Ex-Hammers pay tribute to 'real gentleman' Glenn Roeder
Tributes have been paid to former West Ham United manager Glenn Roeder, who passed away on Sunday, aged 65.
Roeder joined the Hammers as a coach under Harry Redknapp in 1999 before being appointed manager in the summer of 2001.
Under his management, the Irons finished seventh in the Premier League in his first season in charge, 2001/02, with an exciting team led by Paolo Di Canio, Frederic Kanoute, Trevor Sinclair, Don Hutchison and David James.
A widely respected coach, Roeder also developed a young Michael Carrick, Joe Cole, Glen Johnson and Jermain Defoe, all of whom played their part before going on to enjoy exceptional careers with club and country.
I remember a genuine caring person, a real gentleman! My heartfelt condolences to his family and loved ones
A month after winning the Premier League Manager of the Month award, he was diagnosed with a brain tumour in April 2003 and, after receiving emergency treatment, returned to work in July of the same year before departing the Boleyn Ground the following month.
A popular figure and considered to be one of the nicest and most genuine men in the game, there has been an outpouring of affection for Roeder, who also played for Orient, Queens Park Rangers and Watford, coached England and managed Gillingham, Watford, Newcastle United and Norwich City.
Midfielder Hutchison, who Roeder signed for a record fee in August 2001, tweeted: “Terrible news today that my old gaffa has passed away today. My thoughts are with his family. The nicest manager/human I’ve ever met. Sleeep well boss x”
Goalkeeper James, who played alongside Roeder at Watford and under him at West Ham, tweeted: “So saddened to hear that Glenn Roeder has passed away aged 65. My teammate at Watford and my manager at West Ham, a wonderful human that will be greatly missed. RIP.”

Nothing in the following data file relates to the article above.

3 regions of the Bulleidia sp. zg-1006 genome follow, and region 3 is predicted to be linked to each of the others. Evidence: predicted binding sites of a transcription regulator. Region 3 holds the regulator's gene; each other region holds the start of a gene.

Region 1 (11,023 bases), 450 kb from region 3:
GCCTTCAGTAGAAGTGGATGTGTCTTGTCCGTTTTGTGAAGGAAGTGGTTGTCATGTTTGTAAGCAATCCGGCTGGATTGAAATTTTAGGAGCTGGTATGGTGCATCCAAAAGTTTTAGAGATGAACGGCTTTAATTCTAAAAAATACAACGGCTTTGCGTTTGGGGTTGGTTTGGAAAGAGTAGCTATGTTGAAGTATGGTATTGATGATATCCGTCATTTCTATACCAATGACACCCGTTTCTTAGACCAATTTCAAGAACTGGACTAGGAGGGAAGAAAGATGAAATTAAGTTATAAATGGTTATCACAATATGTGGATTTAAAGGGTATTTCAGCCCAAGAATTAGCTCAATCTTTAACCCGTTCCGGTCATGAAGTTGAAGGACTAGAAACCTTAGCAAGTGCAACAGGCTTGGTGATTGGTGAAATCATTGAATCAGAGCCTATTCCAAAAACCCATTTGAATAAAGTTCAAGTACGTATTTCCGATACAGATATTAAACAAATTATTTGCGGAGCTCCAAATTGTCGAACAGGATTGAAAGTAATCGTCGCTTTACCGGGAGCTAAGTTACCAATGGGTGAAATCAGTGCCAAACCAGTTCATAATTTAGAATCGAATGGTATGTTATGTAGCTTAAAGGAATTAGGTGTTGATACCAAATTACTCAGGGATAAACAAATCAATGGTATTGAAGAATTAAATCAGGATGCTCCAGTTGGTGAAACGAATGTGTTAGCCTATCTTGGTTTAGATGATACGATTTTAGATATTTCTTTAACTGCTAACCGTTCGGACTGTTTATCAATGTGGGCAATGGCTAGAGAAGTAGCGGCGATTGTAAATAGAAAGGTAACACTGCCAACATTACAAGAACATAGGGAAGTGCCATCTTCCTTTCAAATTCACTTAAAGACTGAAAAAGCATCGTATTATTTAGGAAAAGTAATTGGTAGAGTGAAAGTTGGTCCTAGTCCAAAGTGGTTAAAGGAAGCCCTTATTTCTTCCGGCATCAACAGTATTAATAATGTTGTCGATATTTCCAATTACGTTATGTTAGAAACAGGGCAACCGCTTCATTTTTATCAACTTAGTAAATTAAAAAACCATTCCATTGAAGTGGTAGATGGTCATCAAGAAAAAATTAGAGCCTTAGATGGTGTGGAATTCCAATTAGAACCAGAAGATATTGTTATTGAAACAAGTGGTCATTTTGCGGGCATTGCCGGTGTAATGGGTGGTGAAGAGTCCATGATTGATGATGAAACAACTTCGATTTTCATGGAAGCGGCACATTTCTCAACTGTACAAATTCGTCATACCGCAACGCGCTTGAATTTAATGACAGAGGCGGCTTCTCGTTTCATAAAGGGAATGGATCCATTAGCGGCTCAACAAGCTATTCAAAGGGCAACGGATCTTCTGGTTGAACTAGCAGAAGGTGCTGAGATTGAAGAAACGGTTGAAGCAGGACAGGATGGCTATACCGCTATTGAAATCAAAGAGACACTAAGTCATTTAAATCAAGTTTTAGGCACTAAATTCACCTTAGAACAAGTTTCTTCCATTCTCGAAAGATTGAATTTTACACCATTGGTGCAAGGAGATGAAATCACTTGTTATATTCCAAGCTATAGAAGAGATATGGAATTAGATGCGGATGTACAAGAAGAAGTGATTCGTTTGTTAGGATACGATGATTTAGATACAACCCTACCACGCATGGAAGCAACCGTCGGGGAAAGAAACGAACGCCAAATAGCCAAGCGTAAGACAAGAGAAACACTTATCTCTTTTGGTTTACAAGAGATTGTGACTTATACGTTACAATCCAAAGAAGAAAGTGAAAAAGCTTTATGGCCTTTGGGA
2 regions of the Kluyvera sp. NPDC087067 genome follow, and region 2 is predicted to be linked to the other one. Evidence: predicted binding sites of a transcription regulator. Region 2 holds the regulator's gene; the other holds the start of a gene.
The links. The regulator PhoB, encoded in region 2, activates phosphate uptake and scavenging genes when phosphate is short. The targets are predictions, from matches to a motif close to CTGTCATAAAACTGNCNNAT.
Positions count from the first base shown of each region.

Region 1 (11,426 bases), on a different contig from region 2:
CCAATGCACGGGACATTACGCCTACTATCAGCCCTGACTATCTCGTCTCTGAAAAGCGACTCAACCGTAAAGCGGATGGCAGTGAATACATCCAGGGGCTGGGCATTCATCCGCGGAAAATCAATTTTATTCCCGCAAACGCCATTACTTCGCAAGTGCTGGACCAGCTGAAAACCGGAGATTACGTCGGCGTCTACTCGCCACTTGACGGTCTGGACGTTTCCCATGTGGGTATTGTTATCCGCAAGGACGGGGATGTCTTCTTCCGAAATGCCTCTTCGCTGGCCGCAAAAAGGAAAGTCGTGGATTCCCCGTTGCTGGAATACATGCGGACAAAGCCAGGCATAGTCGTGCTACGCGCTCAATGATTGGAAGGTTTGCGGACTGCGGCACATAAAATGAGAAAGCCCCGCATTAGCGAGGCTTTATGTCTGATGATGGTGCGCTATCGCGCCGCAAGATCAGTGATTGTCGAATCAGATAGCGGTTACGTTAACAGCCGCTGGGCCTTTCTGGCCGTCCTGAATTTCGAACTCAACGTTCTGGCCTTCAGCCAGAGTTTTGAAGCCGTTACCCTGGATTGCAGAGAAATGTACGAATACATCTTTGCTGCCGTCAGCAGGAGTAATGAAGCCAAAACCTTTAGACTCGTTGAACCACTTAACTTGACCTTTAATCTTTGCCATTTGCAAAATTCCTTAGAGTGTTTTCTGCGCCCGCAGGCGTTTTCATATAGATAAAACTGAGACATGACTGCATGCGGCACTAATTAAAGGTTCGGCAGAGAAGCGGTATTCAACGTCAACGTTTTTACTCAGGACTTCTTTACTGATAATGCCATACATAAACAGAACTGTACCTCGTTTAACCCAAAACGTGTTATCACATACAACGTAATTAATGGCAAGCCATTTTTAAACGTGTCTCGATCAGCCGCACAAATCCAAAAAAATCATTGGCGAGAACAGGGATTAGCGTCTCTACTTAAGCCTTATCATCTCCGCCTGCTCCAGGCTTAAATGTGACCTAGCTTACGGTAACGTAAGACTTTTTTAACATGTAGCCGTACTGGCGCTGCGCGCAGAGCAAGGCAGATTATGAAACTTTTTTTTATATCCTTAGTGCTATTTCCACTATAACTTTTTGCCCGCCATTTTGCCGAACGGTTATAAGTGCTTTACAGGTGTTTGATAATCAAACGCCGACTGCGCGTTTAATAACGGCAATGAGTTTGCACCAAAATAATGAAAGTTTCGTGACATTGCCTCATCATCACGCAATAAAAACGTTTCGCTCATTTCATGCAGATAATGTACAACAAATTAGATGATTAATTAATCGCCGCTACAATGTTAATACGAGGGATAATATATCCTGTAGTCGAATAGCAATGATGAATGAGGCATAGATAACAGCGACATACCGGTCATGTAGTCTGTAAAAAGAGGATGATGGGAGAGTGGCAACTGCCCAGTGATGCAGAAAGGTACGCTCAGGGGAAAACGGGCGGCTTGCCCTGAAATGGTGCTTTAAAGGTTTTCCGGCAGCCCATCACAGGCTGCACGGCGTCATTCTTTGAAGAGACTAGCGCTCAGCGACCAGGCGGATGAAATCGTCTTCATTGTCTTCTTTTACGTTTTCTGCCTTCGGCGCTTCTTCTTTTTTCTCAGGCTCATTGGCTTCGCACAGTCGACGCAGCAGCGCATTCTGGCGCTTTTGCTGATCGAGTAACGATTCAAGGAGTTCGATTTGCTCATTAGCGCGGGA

Forward Kanoute, who scored 12 goals in that impressive 2001/02 season, tweeted: “Sad to hear the passing of my ex-coach Glenn Roeder. I remember a genuine caring person, a real gentleman! My heartfelt condolences to his family and loved ones.”
Two full-backs from the 2002/03 squad, Rufus Brevett and Scott Minto, also tweeted tributes.
Brevett, who Roeder signed from Fulham, tweeted: “So saddened to hear that Glenn Roeder has died, he signed me for West ham and was brilliant coach and just a very nice man R.I.P Gaffer.”
Minto tweeted: “Terrible terrible news to hear of Glenn Roeder passing away. An excellent coach and even better guy. Thoughts with his family.”
Another Roeder signing, England midfielder and childhood West Ham supporter Robert Lee, tweeted: “Sad to hear the news of Glenn Roeder......nice guy and lovely family! Never forget he gave me the opportunity to play for my boyhood club even at the ripe old age of 38!”
Another lifelong Hammer, Northern Ireland midfielder Kevin Horlock, tweeted: “Devastated to hear the news about Glenn Roeder. I will always be eternally grateful to him for giving me the chance to play for my boyhood team. Thoughts and love to his family. Rest in peace.”
Tony Cottee, who enjoyed many duels with Glenn as a player, tweeted: “Sad to hear about the passing of Glenn Roeder. He was a good player and a nice guy and my thoughts are with his family at this difficult time...”
Roeder was also popular with the media, for whom his openness and willingness to engage in interviews and press conferences was hugely appreciated.
West Ham fan and talkSPORT presenter Ian ‘Moose’ Abrahams first met Roeder as a young man reporting on Gillingham. He said: “Really sad to hear of the passing at 65 of Glenn Roeder. I obviously watched Glenn as a player, but in 1992 as Sports Editor of a Radio Station in Kent, got to know the man. Always brilliant to talk to about Football, I know he’ll be missed at all his former clubs. RIP my friend.”